Raju Murugan’s Joker is a political satire, starring Guru Somasundaram, along with debutante actresses Ramya Pandian and Gayathri Krishna.
Set in a remote village Dharmapuri, Raju Murugan’s Joker is about the mental deterioration of a middle-aged man, Mannar Mannan, played by Guru Somasundaram. When the film begins, he appears to suffer from something akin to dementia. He walks around as a self-proclaimed “People’s President,” voraciously fighting for social justice, even when his actions border on self-destruction. The film explores the changes in a person’s psyche, when even basic amenities like sanitation are denied.
At first, we see Mannar Mannan, the simple-minded factory worker, who is in love with Maliga (Ramya Pandian). When he asks her to marry him, she agrees, but on one condition: he has to build a toilet in his house. After installing a makeshift toilet together, they get married.
Meanwhile, due to what is initially perceived as a fortuitous turn of events, the government decides to build a toilet in their house, as part of a ‘free toilets for all’ scheme. But, due to technicalities, the plan is abandoned midway. One day, the half-built toilet crumbles on Maliga, and puts her in a vegetative state. A shattered Mannar succumbs to depression. Eventually, he files a petition for euthanasia to end his wife’s misery.
The opening scenes are suffused with a sense of absurdity. Guru Somasundaram, clad in a worn out jacket and pants, rides around on his moped, calling himself the President. Some indulge him kindly, some dismiss him as a fool. He has been taught that if you don’t get something, you need to take power into your own hands, So, he appoints himself the President of India. At first, when he repeatedly threatens to let loose the Bhagath Singh inside him, it’s funny.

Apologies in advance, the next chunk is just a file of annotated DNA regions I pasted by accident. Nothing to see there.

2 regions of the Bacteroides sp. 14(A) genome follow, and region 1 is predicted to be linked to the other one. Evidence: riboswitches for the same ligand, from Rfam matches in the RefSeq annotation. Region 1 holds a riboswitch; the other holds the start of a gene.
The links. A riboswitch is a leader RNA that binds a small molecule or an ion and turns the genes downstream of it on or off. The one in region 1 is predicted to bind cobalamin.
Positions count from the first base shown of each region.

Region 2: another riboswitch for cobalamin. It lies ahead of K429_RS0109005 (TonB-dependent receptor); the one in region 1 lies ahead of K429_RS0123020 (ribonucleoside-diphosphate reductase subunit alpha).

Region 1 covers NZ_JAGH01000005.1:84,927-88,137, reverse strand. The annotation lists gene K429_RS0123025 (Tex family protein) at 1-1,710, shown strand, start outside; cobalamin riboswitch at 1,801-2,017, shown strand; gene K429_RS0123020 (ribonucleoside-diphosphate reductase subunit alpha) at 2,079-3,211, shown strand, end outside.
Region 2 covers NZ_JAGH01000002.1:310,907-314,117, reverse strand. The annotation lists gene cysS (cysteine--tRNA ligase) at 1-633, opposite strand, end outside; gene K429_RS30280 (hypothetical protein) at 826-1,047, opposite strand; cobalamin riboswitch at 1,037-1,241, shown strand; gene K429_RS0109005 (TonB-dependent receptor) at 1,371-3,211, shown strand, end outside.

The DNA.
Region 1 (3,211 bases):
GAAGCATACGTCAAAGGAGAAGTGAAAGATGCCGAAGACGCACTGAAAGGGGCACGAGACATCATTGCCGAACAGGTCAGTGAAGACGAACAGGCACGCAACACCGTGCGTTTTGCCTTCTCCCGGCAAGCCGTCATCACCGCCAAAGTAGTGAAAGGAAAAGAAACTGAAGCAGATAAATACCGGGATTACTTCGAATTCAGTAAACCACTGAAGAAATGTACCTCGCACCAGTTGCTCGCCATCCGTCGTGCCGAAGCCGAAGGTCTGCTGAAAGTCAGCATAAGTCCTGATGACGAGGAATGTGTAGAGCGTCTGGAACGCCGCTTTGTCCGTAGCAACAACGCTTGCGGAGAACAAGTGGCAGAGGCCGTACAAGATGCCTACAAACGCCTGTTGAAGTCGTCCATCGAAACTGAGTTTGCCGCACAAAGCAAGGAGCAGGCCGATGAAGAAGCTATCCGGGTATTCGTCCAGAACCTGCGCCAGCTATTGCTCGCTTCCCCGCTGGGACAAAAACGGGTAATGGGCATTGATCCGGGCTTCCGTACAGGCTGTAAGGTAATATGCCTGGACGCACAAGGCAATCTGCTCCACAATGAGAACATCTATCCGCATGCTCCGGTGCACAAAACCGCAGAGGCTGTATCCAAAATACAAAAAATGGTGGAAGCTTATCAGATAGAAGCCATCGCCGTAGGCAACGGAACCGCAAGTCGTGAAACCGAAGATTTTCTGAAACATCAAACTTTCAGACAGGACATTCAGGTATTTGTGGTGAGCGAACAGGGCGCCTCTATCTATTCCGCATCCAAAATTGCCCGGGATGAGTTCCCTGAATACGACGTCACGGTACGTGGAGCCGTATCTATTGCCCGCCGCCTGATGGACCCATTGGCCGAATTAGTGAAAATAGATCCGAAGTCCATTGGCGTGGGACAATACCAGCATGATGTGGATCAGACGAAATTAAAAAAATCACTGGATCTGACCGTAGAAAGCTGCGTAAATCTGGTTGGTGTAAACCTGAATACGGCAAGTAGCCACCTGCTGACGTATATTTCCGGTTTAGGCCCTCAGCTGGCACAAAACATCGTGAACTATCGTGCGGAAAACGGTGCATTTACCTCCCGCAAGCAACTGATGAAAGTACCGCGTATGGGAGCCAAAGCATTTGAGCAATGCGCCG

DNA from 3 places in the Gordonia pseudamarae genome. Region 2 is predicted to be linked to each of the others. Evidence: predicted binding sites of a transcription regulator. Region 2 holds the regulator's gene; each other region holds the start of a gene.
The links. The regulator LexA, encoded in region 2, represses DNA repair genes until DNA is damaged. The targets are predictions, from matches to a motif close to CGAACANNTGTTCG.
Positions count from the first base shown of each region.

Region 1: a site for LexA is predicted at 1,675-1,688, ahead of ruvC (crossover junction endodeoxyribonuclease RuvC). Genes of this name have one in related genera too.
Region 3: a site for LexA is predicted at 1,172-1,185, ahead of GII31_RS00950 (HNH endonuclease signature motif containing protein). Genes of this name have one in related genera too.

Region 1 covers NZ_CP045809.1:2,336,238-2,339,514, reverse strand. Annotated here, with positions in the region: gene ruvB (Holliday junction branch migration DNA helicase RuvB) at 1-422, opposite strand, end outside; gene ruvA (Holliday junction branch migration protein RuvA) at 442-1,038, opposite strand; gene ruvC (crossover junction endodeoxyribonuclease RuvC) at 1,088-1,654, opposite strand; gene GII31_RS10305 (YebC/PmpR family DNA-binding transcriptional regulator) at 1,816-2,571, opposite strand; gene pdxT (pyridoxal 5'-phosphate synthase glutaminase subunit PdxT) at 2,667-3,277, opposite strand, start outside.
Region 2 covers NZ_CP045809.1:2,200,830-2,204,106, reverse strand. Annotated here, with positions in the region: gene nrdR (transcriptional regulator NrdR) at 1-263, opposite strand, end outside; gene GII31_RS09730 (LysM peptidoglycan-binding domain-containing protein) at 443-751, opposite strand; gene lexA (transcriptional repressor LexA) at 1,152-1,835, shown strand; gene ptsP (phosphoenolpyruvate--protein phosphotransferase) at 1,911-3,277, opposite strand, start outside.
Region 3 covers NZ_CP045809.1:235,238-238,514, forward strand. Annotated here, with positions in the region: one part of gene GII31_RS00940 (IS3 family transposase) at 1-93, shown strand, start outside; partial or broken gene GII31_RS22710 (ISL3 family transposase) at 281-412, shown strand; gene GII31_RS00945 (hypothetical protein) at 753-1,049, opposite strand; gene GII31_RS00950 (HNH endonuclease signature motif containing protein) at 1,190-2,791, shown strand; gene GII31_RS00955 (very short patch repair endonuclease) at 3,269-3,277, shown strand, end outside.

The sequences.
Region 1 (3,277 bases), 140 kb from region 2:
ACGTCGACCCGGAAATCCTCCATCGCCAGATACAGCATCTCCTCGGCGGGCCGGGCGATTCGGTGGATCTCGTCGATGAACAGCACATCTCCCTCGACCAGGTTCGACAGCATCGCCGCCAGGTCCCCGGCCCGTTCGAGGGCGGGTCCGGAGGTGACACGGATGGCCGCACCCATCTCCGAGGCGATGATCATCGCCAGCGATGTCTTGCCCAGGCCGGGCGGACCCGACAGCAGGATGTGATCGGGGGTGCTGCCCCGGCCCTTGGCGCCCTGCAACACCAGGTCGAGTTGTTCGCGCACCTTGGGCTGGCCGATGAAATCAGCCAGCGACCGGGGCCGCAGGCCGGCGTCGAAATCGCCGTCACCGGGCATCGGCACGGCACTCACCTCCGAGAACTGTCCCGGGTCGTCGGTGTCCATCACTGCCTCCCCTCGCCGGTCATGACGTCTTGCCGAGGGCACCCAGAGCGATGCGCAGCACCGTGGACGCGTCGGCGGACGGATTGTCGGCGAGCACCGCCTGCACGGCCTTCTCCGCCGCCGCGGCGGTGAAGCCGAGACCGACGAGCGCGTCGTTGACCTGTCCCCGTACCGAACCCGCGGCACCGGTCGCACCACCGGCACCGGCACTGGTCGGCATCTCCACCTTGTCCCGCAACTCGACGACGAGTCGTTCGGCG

As we wait for the film to explain his bizarre behaviour, things escalate. Mannar tries to murder a man who has escaped conviction. This is the scene that cements the fact that Mannar is actually suffering from a mental disorder.
Guru Somasundaram beautifully captures the essence of a young man content in his own bubble. When in love, his innocence and devotion are heartwarming. The romance between the lead pair is one of the highlights of the movie, done so well that their exchanges feel like a slice of real-life.
Whether he’s offering to get free liquor at the election rally for his partner, or desperately crying for someone to help him with his wife, Guru Somasundaram’s acting draws the audience into appreciation over his victory, and anger at his helplessness.
Full of innuendo, Joker takes a witty and realistic stand on politics and corruption. Several scenes depict the ministers’ gaudy and farcical show of loyalty, the freebie culture in politics, and the media’s obsession with sensationalism. Joker has the audience cheering in agreement.
Bhava Chelladurai, who plays Guru Somasundaram’s friend, captures the anguish of a man who once had great ideals but eventually succumbed to alcoholism because of his inability to make a difference in society. Veteran theatre artist Mu Ramaswamy Aiyya nails his role as a social activist. At the end of the film, the devastated activist delivers an impassioned epilogue, voicing his concern for the status quo; about how we live in an era where there is respect for money and indifference for human lives.
Joker is that kind of movie. It leaves you sombre, and full of wonder at the horrors we tolerate.
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